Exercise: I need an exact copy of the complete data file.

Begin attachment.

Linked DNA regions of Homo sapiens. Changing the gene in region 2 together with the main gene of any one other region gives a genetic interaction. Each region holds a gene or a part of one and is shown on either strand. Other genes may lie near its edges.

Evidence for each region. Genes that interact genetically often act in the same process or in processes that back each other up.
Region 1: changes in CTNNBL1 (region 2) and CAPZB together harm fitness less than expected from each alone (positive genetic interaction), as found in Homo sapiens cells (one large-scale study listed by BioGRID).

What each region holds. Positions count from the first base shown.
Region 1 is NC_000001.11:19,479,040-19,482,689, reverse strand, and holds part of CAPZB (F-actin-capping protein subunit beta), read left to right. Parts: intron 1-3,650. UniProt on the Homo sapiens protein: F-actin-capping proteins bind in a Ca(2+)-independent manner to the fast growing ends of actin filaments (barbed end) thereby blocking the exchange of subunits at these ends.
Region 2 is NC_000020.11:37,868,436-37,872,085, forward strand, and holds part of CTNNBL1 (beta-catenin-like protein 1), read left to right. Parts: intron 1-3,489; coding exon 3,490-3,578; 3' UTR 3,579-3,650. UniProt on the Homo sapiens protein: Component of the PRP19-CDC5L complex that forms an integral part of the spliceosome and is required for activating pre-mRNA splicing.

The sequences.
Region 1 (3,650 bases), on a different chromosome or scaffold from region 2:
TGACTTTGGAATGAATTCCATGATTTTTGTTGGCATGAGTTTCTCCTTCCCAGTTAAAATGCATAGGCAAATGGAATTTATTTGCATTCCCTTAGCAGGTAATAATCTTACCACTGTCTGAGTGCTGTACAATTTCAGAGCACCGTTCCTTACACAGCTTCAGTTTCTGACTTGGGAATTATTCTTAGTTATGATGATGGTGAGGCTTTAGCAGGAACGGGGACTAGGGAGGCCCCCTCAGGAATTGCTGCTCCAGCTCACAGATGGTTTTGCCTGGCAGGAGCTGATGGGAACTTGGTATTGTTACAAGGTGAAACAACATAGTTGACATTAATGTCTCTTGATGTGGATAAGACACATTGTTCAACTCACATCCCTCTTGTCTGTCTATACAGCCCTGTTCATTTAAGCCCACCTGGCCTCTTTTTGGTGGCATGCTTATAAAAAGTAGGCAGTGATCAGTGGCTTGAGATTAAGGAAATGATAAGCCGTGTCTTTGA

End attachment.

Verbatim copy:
Linked DNA regions of Homo sapiens. Changing the gene in region 2 together with the main gene of any one other region gives a genetic interaction. Each region holds a gene or a part of one and is shown on either strand. Other genes may lie near its edges.

Evidence for each region. Genes that interact genetically often act in the same process or in processes that back each other up.
Region 1: changes in CTNNBL1 (region 2) and CAPZB together harm fitness less than expected from each alone (positive genetic interaction), as found in Homo sapiens cells (one large-scale study listed by BioGRID).

What each region holds. Positions count from the first base shown.
Region 1 is NC_000001.11:19,479,040-19,482,689, reverse strand, and holds part of CAPZB (F-actin-capping protein subunit beta), read left to right. Parts: intron 1-3,650. UniProt on the Homo sapiens protein: F-actin-capping proteins bind in a Ca(2+)-independent manner to the fast growing ends of actin filaments (barbed end) thereby blocking the exchange of subunits at these ends.
Region 2 is NC_000020.11:37,868,436-37,872,085, forward strand, and holds part of CTNNBL1 (beta-catenin-like protein 1), read left to right. Parts: intron 1-3,489; coding exon 3,490-3,578; 3' UTR 3,579-3,650. UniProt on the Homo sapiens protein: Component of the PRP19-CDC5L complex that forms an integral part of the spliceosome and is required for activating pre-mRNA splicing.

The sequences.
Region 1 (3,650 bases), on a different chromosome or scaffold from region 2:
TGACTTTGGAATGAATTCCATGATTTTTGTTGGCATGAGTTTCTCCTTCCCAGTTAAAATGCATAGGCAAATGGAATTTATTTGCATTCCCTTAGCAGGTAATAATCTTACCACTGTCTGAGTGCTGTACAATTTCAGAGCACCGTTCCTTACACAGCTTCAGTTTCTGACTTGGGAATTATTCTTAGTTATGATGATGGTGAGGCTTTAGCAGGAACGGGGACTAGGGAGGCCCCCTCAGGAATTGCTGCTCCAGCTCACAGATGGTTTTGCCTGGCAGGAGCTGATGGGAACTTGGTATTGTTACAAGGTGAAACAACATAGTTGACATTAATGTCTCTTGATGTGGATAAGACACATTGTTCAACTCACATCCCTCTTGTCTGTCTATACAGCCCTGTTCATTTAAGCCCACCTGGCCTCTTTTTGGTGGCATGCTTATAAAAAGTAGGCAGTGATCAGTGGCTTGAGATTAAGGAAATGATAAGCCGTGTCTTTGA